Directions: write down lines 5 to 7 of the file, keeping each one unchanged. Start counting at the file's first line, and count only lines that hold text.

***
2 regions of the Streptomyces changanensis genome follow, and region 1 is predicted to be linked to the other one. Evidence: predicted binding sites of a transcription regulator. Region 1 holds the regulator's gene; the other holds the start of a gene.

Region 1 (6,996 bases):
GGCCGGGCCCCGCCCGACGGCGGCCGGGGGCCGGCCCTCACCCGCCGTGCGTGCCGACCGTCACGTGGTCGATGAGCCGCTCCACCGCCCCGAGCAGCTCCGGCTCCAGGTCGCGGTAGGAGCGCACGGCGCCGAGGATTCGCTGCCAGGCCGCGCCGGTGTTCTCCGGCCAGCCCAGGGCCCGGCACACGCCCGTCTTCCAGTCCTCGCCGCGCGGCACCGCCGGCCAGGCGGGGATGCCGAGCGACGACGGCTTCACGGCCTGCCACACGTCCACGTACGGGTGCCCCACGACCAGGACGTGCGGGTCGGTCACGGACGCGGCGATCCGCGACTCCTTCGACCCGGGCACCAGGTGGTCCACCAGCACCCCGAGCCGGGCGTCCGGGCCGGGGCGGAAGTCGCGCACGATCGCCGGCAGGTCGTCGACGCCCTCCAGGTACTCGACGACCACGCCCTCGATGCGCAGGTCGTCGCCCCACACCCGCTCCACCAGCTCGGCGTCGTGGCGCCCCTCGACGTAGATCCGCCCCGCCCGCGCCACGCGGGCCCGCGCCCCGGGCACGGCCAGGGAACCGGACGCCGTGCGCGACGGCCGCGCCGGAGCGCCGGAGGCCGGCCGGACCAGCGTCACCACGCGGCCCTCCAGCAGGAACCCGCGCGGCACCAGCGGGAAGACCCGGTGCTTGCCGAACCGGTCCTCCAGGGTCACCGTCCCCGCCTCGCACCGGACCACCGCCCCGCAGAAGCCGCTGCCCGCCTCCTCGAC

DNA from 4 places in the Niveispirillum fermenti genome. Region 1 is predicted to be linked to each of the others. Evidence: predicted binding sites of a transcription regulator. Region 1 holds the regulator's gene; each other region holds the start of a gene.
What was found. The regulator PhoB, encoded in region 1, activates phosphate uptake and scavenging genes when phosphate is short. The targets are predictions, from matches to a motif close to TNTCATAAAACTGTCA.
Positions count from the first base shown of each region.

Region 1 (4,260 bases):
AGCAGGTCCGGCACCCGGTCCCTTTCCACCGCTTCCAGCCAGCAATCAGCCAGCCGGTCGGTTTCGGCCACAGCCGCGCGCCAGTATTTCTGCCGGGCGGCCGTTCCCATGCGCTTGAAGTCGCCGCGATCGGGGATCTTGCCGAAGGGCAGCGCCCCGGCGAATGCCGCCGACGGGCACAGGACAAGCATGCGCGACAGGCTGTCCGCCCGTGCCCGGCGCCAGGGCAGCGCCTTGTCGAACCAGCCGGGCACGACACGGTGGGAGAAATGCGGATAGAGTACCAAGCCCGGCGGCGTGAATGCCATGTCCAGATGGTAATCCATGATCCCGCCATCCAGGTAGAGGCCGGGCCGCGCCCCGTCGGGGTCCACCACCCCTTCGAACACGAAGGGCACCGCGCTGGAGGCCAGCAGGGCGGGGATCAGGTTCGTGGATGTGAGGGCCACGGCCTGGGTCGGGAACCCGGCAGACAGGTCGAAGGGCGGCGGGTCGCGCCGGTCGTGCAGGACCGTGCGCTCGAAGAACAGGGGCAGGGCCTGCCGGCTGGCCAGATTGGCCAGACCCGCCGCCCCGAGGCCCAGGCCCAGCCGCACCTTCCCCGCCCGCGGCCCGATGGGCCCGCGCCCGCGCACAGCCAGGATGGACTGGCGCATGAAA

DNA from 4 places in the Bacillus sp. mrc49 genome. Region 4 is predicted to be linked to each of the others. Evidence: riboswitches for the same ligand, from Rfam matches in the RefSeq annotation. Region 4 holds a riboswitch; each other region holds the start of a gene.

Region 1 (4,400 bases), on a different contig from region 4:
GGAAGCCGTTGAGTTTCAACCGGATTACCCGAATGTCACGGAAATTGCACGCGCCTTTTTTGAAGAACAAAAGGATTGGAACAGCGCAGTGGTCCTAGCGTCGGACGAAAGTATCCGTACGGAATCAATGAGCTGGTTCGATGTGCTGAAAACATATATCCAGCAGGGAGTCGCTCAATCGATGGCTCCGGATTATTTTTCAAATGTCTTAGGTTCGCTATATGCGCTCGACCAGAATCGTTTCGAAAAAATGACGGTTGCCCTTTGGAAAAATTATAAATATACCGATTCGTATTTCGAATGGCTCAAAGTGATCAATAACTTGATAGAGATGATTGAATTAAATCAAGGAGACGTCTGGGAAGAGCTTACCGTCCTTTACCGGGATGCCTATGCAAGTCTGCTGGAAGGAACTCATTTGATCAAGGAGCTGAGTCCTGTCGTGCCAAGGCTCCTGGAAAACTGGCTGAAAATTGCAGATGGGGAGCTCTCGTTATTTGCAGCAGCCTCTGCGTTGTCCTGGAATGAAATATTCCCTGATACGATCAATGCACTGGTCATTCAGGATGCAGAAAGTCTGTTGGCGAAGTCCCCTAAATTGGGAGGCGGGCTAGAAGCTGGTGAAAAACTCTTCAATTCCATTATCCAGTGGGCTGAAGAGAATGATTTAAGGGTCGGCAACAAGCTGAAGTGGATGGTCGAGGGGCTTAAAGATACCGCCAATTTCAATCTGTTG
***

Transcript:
What was found. The regulator PhoB, encoded in region 1, activates phosphate uptake and scavenging genes when phosphate is short. The targets are predictions, from matches to a motif close to TNTCATAAAACTGTCA.
Positions count from the first base shown of each region.

Region 1 (4,260 bases):